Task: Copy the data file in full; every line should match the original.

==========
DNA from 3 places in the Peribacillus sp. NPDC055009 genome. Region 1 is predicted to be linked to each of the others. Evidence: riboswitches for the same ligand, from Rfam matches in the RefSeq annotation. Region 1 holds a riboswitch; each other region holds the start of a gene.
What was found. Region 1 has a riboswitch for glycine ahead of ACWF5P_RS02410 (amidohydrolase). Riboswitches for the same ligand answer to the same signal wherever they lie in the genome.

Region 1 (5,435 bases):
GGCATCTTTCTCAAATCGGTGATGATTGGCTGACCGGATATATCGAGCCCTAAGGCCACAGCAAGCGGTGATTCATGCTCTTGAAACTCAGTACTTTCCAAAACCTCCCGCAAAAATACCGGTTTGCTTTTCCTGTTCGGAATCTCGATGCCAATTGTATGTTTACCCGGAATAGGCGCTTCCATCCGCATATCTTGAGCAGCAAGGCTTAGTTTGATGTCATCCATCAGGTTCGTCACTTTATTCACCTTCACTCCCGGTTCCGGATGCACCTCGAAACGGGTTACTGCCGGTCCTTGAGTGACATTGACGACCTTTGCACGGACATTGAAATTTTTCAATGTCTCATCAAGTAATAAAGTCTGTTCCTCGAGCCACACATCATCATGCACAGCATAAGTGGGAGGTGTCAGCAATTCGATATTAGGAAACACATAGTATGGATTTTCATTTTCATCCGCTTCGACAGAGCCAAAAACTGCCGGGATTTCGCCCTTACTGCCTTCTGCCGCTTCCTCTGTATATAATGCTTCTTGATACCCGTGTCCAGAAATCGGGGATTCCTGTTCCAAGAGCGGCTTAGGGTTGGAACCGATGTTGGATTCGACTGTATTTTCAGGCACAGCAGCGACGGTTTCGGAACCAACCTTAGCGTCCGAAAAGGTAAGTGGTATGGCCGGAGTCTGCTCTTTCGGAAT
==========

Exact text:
DNA from 3 places in the Peribacillus sp. NPDC055009 genome. Region 1 is predicted to be linked to each of the others. Evidence: riboswitches for the same ligand, from Rfam matches in the RefSeq annotation. Region 1 holds a riboswitch; each other region holds the start of a gene.
What was found. Region 1 has a riboswitch for glycine ahead of ACWF5P_RS02410 (amidohydrolase). Riboswitches for the same ligand answer to the same signal wherever they lie in the genome.

Region 1 (5,435 bases):
GGCATCTTTCTCAAATCGGTGATGATTGGCTGACCGGATATATCGAGCCCTAAGGCCACAGCAAGCGGTGATTCATGCTCTTGAAACTCAGTACTTTCCAAAACCTCCCGCAAAAATACCGGTTTGCTTTTCCTGTTCGGAATCTCGATGCCAATTGTATGTTTACCCGGAATAGGCGCTTCCATCCGCATATCTTGAGCAGCAAGGCTTAGTTTGATGTCATCCATCAGGTTCGTCACTTTATTCACCTTCACTCCCGGTTCCGGATGCACCTCGAAACGGGTTACTGCCGGTCCTTGAGTGACATTGACGACCTTTGCACGGACATTGAAATTTTTCAATGTCTCATCAAGTAATAAAGTCTGTTCCTCGAGCCACACATCATCATGCACAGCATAAGTGGGAGGTGTCAGCAATTCGATATTAGGAAACACATAGTATGGATTTTCATTTTCATCCGCTTCGACAGAGCCAAAAACTGCCGGGATTTCGCCCTTACTGCCTTCTGCCGCTTCCTCTGTATATAATGCTTCTTGATACCCGTGTCCAGAAATCGGGGATTCCTGTTCCAAGAGCGGCTTAGGGTTGGAACCGATGTTGGATTCGACTGTATTTTCAGGCACAGCAGCGACGGTTTCGGAACCAACCTTAGCGTCCGAAAAGGTAAGTGGTATGGCCGGAGTCTGCTCTTTCGGAAT